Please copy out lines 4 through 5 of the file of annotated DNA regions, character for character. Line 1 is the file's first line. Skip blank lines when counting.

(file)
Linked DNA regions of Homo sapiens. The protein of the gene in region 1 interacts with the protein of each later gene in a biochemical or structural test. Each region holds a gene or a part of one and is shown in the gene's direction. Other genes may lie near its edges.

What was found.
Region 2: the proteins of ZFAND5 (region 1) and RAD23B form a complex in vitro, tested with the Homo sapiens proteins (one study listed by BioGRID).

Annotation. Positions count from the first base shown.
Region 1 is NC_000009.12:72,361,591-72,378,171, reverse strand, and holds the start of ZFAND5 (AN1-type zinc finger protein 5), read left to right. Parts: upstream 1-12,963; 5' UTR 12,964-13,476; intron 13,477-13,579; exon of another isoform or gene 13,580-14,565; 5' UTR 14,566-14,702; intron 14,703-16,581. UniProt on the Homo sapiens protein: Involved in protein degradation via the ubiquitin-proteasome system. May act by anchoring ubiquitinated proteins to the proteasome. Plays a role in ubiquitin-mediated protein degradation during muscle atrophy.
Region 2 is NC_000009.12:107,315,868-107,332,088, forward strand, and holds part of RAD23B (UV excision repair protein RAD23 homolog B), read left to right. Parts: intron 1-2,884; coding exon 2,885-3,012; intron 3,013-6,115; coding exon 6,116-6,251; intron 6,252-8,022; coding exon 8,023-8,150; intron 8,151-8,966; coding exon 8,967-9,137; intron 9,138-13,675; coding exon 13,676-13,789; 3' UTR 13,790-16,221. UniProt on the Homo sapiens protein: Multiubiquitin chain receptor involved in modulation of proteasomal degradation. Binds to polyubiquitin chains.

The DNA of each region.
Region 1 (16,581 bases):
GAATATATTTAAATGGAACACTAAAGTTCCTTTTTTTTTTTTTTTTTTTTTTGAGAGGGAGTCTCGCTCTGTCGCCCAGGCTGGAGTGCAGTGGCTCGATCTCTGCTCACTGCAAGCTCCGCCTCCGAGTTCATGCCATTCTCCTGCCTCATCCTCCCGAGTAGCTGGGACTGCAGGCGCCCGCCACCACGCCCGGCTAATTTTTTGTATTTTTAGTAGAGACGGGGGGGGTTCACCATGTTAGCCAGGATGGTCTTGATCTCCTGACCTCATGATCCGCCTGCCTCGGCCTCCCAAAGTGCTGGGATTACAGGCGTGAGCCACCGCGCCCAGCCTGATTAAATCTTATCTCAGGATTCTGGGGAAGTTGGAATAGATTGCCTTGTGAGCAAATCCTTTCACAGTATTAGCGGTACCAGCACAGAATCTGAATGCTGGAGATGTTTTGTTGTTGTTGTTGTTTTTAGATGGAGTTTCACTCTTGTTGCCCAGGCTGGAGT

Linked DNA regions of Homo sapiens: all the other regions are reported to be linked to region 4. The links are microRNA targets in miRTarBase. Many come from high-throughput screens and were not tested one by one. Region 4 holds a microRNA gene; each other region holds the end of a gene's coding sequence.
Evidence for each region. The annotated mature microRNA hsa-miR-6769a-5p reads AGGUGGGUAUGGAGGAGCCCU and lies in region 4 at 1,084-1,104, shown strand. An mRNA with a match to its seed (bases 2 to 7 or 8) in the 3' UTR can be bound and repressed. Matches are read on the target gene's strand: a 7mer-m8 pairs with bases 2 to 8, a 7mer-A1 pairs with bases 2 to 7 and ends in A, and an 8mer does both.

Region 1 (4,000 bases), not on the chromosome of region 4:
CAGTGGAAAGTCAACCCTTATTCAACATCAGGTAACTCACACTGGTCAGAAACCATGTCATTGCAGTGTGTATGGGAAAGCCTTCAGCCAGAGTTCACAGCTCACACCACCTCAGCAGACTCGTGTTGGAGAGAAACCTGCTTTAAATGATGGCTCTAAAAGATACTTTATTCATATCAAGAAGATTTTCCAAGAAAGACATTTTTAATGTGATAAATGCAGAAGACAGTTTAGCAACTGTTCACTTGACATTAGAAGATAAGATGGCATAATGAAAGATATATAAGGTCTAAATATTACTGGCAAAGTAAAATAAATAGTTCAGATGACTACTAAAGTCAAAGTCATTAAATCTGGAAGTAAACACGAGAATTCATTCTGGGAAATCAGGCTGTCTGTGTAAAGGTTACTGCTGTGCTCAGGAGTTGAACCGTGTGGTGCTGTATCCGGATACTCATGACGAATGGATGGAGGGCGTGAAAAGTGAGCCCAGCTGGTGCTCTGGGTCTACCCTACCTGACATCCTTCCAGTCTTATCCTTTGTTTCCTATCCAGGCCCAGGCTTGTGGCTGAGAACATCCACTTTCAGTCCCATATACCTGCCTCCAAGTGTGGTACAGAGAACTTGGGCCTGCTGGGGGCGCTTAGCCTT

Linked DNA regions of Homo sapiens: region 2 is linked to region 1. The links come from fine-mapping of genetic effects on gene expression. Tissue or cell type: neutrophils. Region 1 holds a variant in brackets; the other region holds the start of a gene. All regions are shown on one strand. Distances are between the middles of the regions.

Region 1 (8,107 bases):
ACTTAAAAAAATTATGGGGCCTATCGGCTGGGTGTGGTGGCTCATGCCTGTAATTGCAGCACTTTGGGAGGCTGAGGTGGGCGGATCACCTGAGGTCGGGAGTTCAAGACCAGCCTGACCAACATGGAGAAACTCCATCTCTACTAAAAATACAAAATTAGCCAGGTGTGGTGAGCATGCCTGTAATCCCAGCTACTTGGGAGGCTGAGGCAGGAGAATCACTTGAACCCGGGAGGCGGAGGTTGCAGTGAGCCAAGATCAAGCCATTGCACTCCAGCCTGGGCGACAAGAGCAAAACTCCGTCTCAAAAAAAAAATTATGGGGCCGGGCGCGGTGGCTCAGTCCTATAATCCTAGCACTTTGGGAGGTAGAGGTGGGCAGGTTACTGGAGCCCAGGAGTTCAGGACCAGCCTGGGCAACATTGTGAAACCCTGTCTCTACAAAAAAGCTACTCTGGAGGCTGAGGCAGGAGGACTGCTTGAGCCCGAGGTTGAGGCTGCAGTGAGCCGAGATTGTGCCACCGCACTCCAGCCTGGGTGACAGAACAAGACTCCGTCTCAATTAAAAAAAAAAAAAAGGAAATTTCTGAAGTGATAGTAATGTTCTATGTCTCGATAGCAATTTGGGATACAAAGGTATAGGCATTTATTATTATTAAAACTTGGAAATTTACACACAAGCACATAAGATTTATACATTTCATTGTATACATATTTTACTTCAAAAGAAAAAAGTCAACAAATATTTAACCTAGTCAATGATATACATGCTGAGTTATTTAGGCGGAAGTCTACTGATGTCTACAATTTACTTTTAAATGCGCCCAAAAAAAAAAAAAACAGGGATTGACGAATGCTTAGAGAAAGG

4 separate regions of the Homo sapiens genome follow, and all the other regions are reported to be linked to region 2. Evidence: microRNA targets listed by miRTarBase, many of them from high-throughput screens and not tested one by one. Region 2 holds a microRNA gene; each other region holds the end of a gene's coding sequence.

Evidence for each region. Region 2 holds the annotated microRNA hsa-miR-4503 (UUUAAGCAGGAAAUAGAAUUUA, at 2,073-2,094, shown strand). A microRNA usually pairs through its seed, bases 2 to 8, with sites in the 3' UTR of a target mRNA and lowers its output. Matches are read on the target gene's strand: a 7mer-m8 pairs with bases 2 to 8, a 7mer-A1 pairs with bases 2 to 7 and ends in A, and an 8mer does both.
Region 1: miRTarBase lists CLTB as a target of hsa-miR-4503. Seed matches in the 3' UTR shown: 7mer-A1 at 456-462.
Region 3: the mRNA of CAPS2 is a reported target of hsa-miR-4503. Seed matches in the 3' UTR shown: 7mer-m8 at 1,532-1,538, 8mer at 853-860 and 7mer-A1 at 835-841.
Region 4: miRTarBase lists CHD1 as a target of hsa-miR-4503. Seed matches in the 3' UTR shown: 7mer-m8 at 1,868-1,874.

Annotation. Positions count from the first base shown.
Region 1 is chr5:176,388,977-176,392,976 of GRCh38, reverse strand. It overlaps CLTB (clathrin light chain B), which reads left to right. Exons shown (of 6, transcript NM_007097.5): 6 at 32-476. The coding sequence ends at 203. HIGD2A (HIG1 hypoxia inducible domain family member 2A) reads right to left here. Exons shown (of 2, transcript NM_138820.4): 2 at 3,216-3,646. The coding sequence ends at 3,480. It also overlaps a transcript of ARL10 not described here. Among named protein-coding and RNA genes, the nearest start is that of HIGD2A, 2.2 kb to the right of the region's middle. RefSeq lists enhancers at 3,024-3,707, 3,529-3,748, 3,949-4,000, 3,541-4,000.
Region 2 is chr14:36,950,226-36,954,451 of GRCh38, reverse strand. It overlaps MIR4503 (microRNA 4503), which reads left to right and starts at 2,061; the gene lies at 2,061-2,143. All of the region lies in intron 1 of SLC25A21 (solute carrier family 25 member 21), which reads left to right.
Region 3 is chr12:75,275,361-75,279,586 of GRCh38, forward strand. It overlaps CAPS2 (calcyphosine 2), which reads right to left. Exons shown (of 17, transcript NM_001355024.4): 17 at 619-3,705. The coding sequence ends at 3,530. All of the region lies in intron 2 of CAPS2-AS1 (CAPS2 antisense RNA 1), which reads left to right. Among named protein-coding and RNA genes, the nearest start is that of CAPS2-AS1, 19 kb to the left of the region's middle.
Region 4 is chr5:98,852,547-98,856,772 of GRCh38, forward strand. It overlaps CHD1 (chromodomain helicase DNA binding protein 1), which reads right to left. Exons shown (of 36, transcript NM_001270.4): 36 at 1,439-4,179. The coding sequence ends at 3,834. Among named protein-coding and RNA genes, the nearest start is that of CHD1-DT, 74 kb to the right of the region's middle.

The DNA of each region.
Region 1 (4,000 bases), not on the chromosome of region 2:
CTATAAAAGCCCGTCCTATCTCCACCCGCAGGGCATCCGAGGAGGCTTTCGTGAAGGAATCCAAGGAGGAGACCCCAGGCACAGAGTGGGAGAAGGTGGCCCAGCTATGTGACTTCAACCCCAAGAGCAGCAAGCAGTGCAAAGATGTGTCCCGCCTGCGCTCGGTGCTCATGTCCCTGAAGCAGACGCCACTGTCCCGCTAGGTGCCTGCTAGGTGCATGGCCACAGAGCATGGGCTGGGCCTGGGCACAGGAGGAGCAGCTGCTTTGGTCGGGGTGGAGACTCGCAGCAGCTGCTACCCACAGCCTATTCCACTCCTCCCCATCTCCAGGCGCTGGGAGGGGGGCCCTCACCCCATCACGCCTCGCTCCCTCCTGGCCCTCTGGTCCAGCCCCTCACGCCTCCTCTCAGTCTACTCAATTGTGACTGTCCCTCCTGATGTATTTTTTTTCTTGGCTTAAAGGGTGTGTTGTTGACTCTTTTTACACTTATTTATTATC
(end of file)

Annotation. Positions count from the first base shown.
Region 1 is NC_000009.12:72,361,591-72,378,171, reverse strand, and holds the start of ZFAND5 (AN1-type zinc finger protein 5), read left to right. Parts: upstream 1-12,963; 5' UTR 12,964-13,476; intron 13,477-13,579; exon of another isoform or gene 13,580-14,565; 5' UTR 14,566-14,702; intron 14,703-16,581. UniProt on the Homo sapiens protein: Involved in protein degradation via the ubiquitin-proteasome system. May act by anchoring ubiquitinated proteins to the proteasome. Plays a role in ubiquitin-mediated protein degradation during muscle atrophy.